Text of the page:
One way is to ignore it. You see this when people say, “don’t be sad, it will be okay.” “He’s had a good innings.” This is a pushing away of the real and natural feelings about death. It is ignoring its loss its intrusion into life.

We shouldn’t be running away from these feelings. Death is horrible. Death is sad, it is an intrusion. It sucks! Jesus looked at the tomb of Lazarus and wept. We can weep at death, because mankind, was not intended to experience it. It is an intrusion into God’s good world.

The other toxic way is to be defeated by it. However, Paul writes in 1 Thessalonians 4

“We do not want you to be uninformed, brothers, about those who have fallen asleep, so that you do not grieve in the same way as the others, who have no hope.”

The Resurrection of Christ stands as a declaration in history to us who are dying that we will live forever. We have hope in the sadness. We rejoice in our weeping.

We know that when we or our loved ones close their eyes, if they are in Jesus, they will wake up with Him.

All this teaches that this world and its hopes and all that it offers is not our hope, it is not our destination, it is not what we live for. We live for the King who has conquered death, who will take us to new life in Him.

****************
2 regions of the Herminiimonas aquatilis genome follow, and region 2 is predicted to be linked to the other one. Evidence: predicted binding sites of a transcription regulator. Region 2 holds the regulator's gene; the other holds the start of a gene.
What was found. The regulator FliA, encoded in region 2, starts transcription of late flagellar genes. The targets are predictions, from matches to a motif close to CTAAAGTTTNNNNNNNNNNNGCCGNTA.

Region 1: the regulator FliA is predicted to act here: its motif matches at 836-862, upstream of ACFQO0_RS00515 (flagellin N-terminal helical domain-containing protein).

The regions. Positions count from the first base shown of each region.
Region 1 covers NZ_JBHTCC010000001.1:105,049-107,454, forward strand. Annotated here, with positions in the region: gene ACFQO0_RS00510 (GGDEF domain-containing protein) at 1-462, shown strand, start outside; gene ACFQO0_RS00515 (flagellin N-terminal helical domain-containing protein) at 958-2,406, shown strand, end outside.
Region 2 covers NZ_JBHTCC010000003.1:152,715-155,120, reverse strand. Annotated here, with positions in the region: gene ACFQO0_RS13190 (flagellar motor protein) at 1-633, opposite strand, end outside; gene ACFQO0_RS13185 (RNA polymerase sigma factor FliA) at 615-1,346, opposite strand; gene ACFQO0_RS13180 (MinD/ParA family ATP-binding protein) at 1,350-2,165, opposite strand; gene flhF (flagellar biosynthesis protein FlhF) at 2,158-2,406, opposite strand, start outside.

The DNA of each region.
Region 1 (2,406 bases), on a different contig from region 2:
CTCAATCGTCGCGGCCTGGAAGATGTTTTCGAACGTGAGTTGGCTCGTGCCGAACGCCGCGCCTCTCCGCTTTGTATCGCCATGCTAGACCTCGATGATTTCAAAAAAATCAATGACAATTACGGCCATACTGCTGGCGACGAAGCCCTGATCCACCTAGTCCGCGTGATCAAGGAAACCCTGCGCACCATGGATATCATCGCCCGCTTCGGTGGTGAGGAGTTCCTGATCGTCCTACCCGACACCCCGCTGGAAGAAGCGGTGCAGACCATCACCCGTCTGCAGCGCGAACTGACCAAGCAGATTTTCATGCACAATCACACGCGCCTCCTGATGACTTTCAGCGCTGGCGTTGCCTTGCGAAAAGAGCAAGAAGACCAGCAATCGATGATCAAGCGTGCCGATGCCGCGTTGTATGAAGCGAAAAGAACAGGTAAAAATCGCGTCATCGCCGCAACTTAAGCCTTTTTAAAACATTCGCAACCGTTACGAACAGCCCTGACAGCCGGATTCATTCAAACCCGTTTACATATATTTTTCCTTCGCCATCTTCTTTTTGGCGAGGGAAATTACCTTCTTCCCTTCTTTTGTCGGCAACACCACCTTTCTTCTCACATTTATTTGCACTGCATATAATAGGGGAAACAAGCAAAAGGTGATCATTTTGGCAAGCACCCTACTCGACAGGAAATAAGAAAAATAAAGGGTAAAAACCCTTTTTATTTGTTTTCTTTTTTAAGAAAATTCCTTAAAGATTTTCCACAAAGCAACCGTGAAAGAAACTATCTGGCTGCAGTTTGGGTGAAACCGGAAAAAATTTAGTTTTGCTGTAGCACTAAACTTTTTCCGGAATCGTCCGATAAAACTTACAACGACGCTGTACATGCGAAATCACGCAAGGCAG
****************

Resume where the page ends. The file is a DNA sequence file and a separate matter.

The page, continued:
It is this hope that is not dependant upon us, for it is not achieved by us. It is as Martin Luther stated “and alien hope” comes to us through Him who conquered death for us and as Paul writes; And if the Spirit of him who raised Jesus from the dead is living in you, he who raised Christ from the dead will also give life to your mortal bodies because of his Spirit who lives in you.” (Rom 8:11)

You have hope, hope in your pain, in your loss, in all that you do. It is in a person. The risen Lord Jesus Christ.

Let’s pray.